Senators, FCC Commissioners Weigh in on Video Rules Changes
WASHINGTON D.C. March 13, 2013 — During Tuesday’s FCC oversight hearing before the Senate Commerce Committee, several policymakers called for updating the rules and regulations governing video services in light of the significant changes that have taken place since the Cable Act of 1992 was adopted nearly 21 years ago. Notably, FCC Chairman Julius Genachowski said of retransmission consent rules: “[I]t may be time to update those provisions to reduce the chances of blackouts during retransmission consent negotiations.”
The chorus for updating video rules and regulations grows louder by the day. It’s time for Congress and the FCC to act.
Senate Commerce Committee
FCC Oversight Hearing
March 12, 2013
SEN. RICHARD BLUMENTHAL (D-CT): Finally, because my time is limited: Blackouts. Sports blackouts. Grave concern, deeply troubling, especially to many in Connecticut. When they see that their favorite football team on Sunday or their favorite baseball team or their college sports team has been blacked out in their area. The commission, as you know, put out a notice of inquiry but hasn’t yet moved to a notice of rulemaking. I wrote to the FCC back in 2011 to ask that you open this proceeding to discuss whether the nearly 40 year-old sports blackout rule, I think it’s 40 years old, is still relevant in today’s environment. And I wonder if you could give me an update, a status report, on where you are on this issue, which is profoundly important to people in Connecticut, but I think across the nation.
FCC CHAIRMAN JULIUS GENACHOWSKI: Blackouts are of tremendous concern to consumers, we certainly hear from them as you do. An area where it comes up too often is the retransmission consent area. This is an area where we’ve had discussions with the committee in the past and look forward to continuing it, because it may be time to update those provisions to reduce the chances of blackouts during retransmission consent negotiations.
SEN. JOHN THUNE (R-SD): More broadly, I believe we also must focus on establishing a 21st Century legal and regulatory structure that serves the purposes of our 21st Century economy. It’s time for this committee to take a look at modernizing our nation’s rules and regulations to better reflect today’s converged marketplace.
FCC COMMISSIONER AJIT PAI: I think one of the fundamental changes that we’ve seen in the communications landscape involves the video marketplace. It’s changed so much from when I was a kid and we had three channels and my Dad would direct me to put the rabbit ears just so, so we could get reception. Now, we can receive on any number of devices high-definition programming when we want it. So I think one of the central problems that we confront as regulators is that our rules simply haven’t kept up the pace with changes in the video marketplace…The 1992 Cable Act, as you pointed out, captured a snapshot of the market at a moment in time that no longer really applies. Cable operators, for example, had a 95% market share 21 years ago; that has gone below 60% now. Over-the-top distribution was unheard of even 10-15 years ago. Now you have people who are running Internet-only channels reaching millions and millions of people.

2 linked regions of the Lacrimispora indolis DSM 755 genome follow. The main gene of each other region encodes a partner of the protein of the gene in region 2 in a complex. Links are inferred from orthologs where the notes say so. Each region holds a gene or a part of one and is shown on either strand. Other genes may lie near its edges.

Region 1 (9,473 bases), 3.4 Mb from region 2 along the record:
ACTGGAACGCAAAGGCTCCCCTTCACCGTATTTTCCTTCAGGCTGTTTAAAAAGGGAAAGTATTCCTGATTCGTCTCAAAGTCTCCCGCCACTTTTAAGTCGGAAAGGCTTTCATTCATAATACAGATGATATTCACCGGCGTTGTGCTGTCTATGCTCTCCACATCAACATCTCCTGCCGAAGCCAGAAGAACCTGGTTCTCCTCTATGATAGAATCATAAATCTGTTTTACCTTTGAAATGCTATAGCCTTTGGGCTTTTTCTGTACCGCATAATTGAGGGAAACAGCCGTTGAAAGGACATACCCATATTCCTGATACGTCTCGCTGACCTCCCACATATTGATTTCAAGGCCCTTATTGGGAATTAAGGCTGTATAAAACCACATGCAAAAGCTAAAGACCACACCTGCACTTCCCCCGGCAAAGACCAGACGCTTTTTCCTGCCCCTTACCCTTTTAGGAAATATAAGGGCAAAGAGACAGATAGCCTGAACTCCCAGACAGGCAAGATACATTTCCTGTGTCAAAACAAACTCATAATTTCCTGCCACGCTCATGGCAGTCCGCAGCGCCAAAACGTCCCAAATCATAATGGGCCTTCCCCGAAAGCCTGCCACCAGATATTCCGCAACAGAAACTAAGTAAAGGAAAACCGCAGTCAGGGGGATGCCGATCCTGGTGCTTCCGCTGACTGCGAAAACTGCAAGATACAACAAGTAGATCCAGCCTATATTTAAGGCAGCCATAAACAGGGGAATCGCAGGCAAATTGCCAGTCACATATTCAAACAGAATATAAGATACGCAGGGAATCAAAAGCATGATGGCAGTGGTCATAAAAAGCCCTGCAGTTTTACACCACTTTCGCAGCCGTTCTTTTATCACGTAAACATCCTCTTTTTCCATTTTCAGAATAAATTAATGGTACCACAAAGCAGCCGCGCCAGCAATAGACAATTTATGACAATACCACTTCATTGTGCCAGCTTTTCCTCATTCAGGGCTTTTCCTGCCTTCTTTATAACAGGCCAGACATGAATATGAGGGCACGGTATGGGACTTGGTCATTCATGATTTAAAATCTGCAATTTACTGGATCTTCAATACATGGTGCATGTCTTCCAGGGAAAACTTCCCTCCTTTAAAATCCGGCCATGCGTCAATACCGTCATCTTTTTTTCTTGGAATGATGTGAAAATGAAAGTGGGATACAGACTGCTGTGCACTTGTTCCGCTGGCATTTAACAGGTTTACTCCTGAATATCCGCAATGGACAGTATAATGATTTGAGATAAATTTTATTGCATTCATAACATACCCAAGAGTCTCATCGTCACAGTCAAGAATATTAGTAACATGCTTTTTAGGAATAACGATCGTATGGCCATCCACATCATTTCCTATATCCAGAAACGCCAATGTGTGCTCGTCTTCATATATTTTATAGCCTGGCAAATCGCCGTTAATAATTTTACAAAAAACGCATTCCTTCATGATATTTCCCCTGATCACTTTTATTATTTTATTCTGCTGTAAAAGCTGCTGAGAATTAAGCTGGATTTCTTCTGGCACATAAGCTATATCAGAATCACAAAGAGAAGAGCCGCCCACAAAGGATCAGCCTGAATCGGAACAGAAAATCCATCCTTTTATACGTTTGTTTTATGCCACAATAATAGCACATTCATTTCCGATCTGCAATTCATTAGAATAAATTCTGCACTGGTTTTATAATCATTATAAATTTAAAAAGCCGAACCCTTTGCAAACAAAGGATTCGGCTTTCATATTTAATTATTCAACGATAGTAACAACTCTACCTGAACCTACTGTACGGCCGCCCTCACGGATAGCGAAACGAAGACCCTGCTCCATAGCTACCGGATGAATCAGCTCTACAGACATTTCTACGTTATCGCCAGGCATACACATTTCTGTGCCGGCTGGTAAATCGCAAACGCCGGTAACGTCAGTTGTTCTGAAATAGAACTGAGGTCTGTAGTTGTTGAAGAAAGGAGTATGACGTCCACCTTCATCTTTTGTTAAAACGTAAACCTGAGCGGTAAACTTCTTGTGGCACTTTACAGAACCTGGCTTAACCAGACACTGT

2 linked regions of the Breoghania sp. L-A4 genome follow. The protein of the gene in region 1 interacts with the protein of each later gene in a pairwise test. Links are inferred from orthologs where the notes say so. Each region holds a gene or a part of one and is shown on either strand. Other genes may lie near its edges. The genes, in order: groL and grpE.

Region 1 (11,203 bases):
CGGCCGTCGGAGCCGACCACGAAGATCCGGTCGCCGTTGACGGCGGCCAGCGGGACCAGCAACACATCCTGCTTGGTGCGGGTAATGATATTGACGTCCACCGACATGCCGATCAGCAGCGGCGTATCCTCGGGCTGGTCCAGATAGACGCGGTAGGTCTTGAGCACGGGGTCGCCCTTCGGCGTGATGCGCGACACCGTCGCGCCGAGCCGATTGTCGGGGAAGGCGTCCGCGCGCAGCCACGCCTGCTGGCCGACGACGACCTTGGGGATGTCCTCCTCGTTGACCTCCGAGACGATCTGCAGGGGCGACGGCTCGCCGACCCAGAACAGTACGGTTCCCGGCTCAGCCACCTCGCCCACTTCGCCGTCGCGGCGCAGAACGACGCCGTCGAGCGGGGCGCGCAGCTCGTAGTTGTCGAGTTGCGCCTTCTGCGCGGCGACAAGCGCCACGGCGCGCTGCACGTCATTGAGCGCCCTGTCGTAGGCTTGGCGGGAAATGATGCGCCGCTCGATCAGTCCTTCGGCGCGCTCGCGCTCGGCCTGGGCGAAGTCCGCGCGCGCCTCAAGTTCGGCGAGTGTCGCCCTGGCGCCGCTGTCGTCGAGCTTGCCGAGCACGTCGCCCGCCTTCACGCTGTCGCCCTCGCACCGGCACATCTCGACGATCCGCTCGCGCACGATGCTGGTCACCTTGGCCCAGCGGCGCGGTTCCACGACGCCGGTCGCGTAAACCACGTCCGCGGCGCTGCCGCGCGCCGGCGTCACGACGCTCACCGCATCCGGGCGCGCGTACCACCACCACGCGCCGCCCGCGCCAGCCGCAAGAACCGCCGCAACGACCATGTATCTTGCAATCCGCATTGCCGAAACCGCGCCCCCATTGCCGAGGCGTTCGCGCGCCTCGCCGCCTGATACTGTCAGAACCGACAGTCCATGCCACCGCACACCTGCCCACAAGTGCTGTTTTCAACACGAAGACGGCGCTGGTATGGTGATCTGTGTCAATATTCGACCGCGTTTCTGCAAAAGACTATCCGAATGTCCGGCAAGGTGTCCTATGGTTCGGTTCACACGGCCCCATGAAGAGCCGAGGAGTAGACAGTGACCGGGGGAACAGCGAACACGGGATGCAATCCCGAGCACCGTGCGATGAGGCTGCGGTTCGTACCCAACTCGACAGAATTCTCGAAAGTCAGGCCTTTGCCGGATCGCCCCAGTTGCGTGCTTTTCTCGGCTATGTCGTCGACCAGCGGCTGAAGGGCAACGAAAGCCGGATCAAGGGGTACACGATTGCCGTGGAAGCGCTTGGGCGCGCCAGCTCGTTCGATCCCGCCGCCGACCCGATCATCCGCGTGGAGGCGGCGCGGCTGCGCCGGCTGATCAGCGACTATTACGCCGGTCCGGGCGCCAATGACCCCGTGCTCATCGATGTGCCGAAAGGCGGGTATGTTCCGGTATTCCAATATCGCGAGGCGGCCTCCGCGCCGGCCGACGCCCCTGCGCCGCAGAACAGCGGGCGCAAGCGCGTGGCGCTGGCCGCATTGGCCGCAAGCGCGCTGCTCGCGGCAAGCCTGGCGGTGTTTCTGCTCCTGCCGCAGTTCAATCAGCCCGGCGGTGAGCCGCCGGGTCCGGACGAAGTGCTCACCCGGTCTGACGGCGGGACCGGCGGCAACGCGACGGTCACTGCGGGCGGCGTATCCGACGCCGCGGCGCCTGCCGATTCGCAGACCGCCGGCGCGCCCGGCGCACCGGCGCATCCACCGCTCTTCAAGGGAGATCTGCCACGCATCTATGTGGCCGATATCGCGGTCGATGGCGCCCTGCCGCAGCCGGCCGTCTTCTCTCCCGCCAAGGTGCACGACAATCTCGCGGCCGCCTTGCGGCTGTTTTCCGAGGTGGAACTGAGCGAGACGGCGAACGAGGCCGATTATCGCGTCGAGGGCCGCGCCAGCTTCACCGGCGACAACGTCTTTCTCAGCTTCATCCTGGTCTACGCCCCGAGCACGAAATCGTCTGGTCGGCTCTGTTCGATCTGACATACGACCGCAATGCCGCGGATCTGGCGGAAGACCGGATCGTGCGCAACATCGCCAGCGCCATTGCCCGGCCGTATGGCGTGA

SEN. DEAN HELLER (R-NV): Commissioner McDowell and Pai have been discussing FCC regulations and whether they make sense in today’s world. I agree with them that we regulate telecommunications and silos when the world that we live in is becoming more interconnected each day. And I also agree with Sen. Wicker, believe it or not, actually we always agree, but we need to have a strong discussion here in this Senate committee regarding the 92 Cable Act and the 96 Telecommunications Act and whether those laws are promoting or hindering innovation, investments in infrastructure and broadband adoption.
SEN. DAN COATS (R-IN): Back then, this was in the 80s, in my 8 years on energy and commerce the competition and innovation was occurring so fast, at least I thought it was fast, we had a tough [time], the process of legislating and regulating could hardly keep up with the change. We are light years ahead of where that was 30 years ago. And today it’s mind boggling how quickly it changes. And so, I guess my question is how do we begin to, through the legislative process and regulatory process, keep up with this innovation? We are passing laws and regulations that are out-of-date before they even get enacted.
SEN. ROGER WICKER (R-MS): We must seriously examine the need to modernize our nation’s telecommunication laws particularly in the ultracompetitive video marketplace, to create a landscape that will foster the flexibility necessary to provide the best service and most competitive rates to consumers…
The American Television Alliance (ATVA) brings together an unprecedented coalition of consumer groups, cable, satellite, telephone companies, and independent programmers to raise awareness about the risk viewers face as broadcasters increasingly threaten service disruptions that would deny viewers access to the programs they and their families enjoy.